Call your doctor at once if you have:
chest pain, fast heart rate;
shortness of breath, a light-headed feeling (like you might pass out);
signs of a kidney problem - little or no urinating; painful or difficult urination; swelling in your feet or ankles; feeling tired or short of breath;
low calcium - numbness or tingly feeling around your mouth, fast or slow heart rate, muscle tightness or contraction, overactive reflexes; or
low potassium - confusion, uneven heart rate, extreme thirst, increased urination, leg discomfort, muscle weakness or limp feeling.
Common AmBisome side effects may include:
stomach pain, nausea, vomiting, diarrhea;
abnormal liver function tests.
This is not a complete list of side effects and others may occur. Call your doctor for medical advice about side effects. You may report side effects to FDA at 1-800-FDA-1088.
See also: Side effects (in more detail)
What other drugs will affect AmBisome?
Other drugs may interact with amphotericin B liposomal, including prescription and over-the-counter medicines, vitamins, and herbal products. Tell each of your health care providers about all medicines you use now and any medicine you start or stop using.
More about AmBisome (amphotericin b liposomal)
Related treatment guides
Where can I get more information?
- Your doctor or pharmacist can provide more information about AmBisome.
- Remember, keep this and all other medicines out of the reach of children, never share your medicines with others, and use Ambisome only for the indication prescribed.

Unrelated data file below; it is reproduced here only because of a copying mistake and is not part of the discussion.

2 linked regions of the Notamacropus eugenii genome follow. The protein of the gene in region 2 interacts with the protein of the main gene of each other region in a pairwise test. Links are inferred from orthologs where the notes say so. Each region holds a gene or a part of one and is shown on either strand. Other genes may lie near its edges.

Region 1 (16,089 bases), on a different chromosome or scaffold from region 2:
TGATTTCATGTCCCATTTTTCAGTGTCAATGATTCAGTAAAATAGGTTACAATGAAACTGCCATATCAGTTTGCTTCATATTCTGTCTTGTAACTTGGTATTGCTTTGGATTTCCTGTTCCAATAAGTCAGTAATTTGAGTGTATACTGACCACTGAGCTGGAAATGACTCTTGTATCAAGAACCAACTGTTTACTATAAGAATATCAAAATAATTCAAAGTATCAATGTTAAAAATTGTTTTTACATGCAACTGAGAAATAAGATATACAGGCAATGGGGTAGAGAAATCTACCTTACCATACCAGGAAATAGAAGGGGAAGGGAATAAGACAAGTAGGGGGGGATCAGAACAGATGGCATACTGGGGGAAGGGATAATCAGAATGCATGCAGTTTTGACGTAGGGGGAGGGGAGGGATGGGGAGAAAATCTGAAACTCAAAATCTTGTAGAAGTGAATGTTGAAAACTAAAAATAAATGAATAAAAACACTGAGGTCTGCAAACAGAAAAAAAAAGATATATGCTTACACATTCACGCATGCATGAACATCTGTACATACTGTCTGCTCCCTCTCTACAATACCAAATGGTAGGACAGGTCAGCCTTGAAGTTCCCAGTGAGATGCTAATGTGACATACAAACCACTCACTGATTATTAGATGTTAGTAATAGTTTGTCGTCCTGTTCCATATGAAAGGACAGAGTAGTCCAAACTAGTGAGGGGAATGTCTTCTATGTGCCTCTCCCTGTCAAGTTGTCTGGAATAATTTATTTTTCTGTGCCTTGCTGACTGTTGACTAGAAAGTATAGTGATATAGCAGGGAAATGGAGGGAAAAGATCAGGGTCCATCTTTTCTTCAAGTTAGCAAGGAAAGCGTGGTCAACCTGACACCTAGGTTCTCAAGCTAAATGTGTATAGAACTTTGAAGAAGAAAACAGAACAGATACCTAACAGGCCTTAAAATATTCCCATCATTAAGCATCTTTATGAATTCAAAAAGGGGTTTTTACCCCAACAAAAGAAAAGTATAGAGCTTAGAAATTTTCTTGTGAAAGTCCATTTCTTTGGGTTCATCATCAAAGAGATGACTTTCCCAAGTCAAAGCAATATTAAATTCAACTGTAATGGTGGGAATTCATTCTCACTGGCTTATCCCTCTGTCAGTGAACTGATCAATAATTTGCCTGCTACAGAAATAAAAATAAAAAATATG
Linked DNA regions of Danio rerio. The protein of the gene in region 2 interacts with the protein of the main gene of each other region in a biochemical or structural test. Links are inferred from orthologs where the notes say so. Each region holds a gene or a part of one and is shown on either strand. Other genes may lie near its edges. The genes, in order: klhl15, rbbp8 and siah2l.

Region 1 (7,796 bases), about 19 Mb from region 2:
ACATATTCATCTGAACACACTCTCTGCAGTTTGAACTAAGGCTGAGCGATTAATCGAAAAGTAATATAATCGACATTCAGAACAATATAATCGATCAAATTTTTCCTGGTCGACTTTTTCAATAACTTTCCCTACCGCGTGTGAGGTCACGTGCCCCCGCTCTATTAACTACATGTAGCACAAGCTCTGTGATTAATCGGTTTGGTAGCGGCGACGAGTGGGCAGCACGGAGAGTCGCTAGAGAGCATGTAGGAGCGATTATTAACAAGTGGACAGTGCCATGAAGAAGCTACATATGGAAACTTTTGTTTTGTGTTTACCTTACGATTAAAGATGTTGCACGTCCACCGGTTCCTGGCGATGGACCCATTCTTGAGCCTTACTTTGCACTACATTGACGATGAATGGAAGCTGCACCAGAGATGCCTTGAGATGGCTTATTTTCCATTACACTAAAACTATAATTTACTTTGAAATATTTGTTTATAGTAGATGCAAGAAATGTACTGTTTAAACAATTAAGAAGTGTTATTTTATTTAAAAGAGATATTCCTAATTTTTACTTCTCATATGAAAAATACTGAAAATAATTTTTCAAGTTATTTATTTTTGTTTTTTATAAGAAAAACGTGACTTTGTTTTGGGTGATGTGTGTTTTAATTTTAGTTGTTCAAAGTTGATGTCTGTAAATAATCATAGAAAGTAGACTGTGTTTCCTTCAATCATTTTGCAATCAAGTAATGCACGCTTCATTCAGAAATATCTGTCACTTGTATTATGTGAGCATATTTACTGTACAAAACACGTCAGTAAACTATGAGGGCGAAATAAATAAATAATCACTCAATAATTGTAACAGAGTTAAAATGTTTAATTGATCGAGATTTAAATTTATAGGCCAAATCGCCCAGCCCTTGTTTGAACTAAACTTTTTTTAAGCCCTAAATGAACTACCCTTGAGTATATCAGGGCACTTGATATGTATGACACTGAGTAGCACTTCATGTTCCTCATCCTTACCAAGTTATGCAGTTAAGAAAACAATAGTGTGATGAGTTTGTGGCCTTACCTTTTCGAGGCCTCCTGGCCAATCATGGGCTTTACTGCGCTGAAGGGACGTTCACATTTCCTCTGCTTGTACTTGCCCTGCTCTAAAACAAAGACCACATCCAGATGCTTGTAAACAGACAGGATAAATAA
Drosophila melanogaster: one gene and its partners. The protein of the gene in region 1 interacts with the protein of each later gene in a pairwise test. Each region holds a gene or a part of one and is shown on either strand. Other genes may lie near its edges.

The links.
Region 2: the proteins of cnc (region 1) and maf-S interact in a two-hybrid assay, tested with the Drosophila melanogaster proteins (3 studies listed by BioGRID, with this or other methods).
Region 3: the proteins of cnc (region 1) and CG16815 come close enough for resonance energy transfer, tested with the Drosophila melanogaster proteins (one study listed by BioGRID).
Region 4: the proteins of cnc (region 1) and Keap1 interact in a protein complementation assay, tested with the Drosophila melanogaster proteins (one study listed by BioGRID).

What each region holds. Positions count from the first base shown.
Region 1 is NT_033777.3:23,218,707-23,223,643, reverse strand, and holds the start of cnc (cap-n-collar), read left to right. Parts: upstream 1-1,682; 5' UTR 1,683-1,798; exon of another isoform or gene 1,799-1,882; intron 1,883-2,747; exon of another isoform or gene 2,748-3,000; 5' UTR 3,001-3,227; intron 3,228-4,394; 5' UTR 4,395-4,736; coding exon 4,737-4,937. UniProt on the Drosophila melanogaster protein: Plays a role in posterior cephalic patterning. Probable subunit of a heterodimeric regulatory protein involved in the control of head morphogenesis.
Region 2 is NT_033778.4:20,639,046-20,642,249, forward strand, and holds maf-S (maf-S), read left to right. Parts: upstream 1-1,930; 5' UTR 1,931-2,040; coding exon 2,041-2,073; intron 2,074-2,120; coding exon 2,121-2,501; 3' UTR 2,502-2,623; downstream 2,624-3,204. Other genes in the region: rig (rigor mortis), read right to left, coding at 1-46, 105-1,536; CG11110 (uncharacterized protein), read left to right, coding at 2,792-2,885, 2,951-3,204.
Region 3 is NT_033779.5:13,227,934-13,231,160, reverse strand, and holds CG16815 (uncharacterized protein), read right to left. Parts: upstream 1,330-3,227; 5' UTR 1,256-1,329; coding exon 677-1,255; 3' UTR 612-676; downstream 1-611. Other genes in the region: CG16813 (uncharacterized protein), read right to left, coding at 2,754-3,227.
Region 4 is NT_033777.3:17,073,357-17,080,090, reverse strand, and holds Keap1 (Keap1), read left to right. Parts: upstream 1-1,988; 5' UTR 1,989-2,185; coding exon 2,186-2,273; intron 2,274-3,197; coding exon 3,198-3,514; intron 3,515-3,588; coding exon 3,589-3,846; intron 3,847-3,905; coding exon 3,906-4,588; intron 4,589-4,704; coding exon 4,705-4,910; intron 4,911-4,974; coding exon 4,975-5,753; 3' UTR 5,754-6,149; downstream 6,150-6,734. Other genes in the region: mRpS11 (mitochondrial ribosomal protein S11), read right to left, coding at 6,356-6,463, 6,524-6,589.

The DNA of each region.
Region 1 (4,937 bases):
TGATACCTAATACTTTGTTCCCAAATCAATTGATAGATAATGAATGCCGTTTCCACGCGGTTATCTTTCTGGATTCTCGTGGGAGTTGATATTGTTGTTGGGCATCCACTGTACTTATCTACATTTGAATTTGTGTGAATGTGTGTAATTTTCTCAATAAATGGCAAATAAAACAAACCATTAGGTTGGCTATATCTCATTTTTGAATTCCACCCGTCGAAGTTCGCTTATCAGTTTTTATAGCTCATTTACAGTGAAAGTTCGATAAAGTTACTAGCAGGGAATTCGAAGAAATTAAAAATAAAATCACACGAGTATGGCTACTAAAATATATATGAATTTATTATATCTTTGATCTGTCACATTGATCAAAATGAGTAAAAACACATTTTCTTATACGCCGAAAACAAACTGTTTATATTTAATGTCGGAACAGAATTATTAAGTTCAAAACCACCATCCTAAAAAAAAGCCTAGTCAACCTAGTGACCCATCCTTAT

- Disclaimer: Every effort has been made to ensure that the information provided by Cerner Multum, Inc. ('Multum') is accurate, up-to-date, and complete, but no guarantee is made to that effect. Drug information contained herein may be time sensitive. Multum information has been compiled for use by healthcare practitioners and consumers in the United States and therefore Multum does not warrant that uses outside of the United States are appropriate, unless specifically indicated otherwise. Multum's drug information does not endorse drugs, diagnose patients or recommend therapy. Multum's drug information is an informational resource designed to assist licensed healthcare practitioners in caring for their patients and/or to serve consumers viewing this service as a supplement to, and not a substitute for, the expertise, skill, knowledge and judgment of healthcare practitioners. The absence of a warning for a given drug or drug combination in no way should be construed to indicate that the drug or drug combination is safe, effective or appropriate for any given patient. Multum does not assume any responsibility for any aspect of healthcare administered with the aid of information Multum provides. The information contained herein is not intended to cover all possible uses, directions, precautions, warnings, drug interactions, allergic reactions, or adverse effects. If you have questions about the drugs you are taking, check with your doctor, nurse or pharmacist.
Copyright 1996-2017 Cerner Multum, Inc. Version: 2.03. Revision Date: 2014-11-25, 9:16:59 AM.